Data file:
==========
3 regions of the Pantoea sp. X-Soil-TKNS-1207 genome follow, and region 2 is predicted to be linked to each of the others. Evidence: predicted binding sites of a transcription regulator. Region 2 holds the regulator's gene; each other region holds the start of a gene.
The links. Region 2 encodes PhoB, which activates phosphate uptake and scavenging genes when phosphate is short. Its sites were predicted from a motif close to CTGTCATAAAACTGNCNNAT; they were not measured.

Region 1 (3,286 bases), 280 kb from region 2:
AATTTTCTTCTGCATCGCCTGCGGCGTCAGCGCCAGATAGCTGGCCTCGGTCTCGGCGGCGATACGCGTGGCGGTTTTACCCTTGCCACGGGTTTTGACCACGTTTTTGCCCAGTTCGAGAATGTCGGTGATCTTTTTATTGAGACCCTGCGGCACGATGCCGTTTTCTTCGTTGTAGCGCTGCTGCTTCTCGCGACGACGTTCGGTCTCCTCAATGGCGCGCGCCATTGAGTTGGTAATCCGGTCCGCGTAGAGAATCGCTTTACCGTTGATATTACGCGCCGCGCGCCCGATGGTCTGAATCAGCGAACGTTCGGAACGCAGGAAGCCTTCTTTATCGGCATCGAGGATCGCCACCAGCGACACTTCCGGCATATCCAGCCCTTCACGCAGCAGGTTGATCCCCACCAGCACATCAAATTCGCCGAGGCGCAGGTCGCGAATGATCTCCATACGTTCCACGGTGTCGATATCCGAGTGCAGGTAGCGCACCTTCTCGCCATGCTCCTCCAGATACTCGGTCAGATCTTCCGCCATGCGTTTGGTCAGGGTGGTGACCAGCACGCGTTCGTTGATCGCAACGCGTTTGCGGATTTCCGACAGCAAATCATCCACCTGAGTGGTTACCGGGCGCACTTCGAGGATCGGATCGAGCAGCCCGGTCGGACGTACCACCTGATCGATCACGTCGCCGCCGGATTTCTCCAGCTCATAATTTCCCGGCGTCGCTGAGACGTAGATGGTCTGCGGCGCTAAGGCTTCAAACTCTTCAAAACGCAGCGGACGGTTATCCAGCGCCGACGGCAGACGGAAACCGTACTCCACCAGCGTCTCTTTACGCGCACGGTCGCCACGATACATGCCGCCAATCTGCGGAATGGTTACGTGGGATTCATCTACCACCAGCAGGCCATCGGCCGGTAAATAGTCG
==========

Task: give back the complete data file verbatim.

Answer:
3 regions of the Pantoea sp. X-Soil-TKNS-1207 genome follow, and region 2 is predicted to be linked to each of the others. Evidence: predicted binding sites of a transcription regulator. Region 2 holds the regulator's gene; each other region holds the start of a gene.
The links. Region 2 encodes PhoB, which activates phosphate uptake and scavenging genes when phosphate is short. Its sites were predicted from a motif close to CTGTCATAAAACTGNCNNAT; they were not measured.

Region 1 (3,286 bases), 280 kb from region 2:
AATTTTCTTCTGCATCGCCTGCGGCGTCAGCGCCAGATAGCTGGCCTCGGTCTCGGCGGCGATACGCGTGGCGGTTTTACCCTTGCCACGGGTTTTGACCACGTTTTTGCCCAGTTCGAGAATGTCGGTGATCTTTTTATTGAGACCCTGCGGCACGATGCCGTTTTCTTCGTTGTAGCGCTGCTGCTTCTCGCGACGACGTTCGGTCTCCTCAATGGCGCGCGCCATTGAGTTGGTAATCCGGTCCGCGTAGAGAATCGCTTTACCGTTGATATTACGCGCCGCGCGCCCGATGGTCTGAATCAGCGAACGTTCGGAACGCAGGAAGCCTTCTTTATCGGCATCGAGGATCGCCACCAGCGACACTTCCGGCATATCCAGCCCTTCACGCAGCAGGTTGATCCCCACCAGCACATCAAATTCGCCGAGGCGCAGGTCGCGAATGATCTCCATACGTTCCACGGTGTCGATATCCGAGTGCAGGTAGCGCACCTTCTCGCCATGCTCCTCCAGATACTCGGTCAGATCTTCCGCCATGCGTTTGGTCAGGGTGGTGACCAGCACGCGTTCGTTGATCGCAACGCGTTTGCGGATTTCCGACAGCAAATCATCCACCTGAGTGGTTACCGGGCGCACTTCGAGGATCGGATCGAGCAGCCCGGTCGGACGTACCACCTGATCGATCACGTCGCCGCCGGATTTCTCCAGCTCATAATTTCCCGGCGTCGCTGAGACGTAGATGGTCTGCGGCGCTAAGGCTTCAAACTCTTCAAAACGCAGCGGACGGTTATCCAGCGCCGACGGCAGACGGAAACCGTACTCCACCAGCGTCTCTTTACGCGCACGGTCGCCACGATACATGCCGCCAATCTGCGGAATGGTTACGTGGGATTCATCTACCACCAGCAGGCCATCGGCCGGTAAATAGTCG